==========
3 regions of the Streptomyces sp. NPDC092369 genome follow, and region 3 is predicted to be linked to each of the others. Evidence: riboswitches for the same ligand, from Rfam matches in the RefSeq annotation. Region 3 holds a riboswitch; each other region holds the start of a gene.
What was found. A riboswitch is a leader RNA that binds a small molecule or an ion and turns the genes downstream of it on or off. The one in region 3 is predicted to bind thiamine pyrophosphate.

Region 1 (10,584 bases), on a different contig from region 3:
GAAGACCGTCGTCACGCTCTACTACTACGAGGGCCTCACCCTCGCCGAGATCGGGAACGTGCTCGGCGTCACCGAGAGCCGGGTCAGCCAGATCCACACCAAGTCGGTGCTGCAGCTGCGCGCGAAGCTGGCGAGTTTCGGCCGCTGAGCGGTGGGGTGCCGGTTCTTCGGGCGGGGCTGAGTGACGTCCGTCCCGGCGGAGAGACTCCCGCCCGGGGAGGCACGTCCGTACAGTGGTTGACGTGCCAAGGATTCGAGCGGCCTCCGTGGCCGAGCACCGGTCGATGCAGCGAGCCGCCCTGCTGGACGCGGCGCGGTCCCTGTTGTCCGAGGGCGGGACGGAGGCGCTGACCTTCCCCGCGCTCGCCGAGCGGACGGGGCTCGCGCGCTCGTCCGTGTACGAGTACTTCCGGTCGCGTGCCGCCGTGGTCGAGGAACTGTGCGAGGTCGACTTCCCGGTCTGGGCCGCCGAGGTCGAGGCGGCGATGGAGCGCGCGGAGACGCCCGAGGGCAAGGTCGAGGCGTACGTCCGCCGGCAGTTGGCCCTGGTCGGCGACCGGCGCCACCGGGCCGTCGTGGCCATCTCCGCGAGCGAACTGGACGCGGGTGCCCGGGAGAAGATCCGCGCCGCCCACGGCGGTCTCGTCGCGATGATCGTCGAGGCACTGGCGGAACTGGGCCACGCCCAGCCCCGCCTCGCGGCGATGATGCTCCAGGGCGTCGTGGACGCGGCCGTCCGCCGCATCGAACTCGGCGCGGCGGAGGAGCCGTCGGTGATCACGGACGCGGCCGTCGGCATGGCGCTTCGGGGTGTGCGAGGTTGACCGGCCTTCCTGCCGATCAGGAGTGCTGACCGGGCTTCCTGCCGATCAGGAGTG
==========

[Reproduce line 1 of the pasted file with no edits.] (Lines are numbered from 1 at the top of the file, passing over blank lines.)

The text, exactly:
3 regions of the Streptomyces sp. NPDC092369 genome follow, and region 3 is predicted to be linked to each of the others. Evidence: riboswitches for the same ligand, from Rfam matches in the RefSeq annotation. Region 3 holds a riboswitch; each other region holds the start of a gene.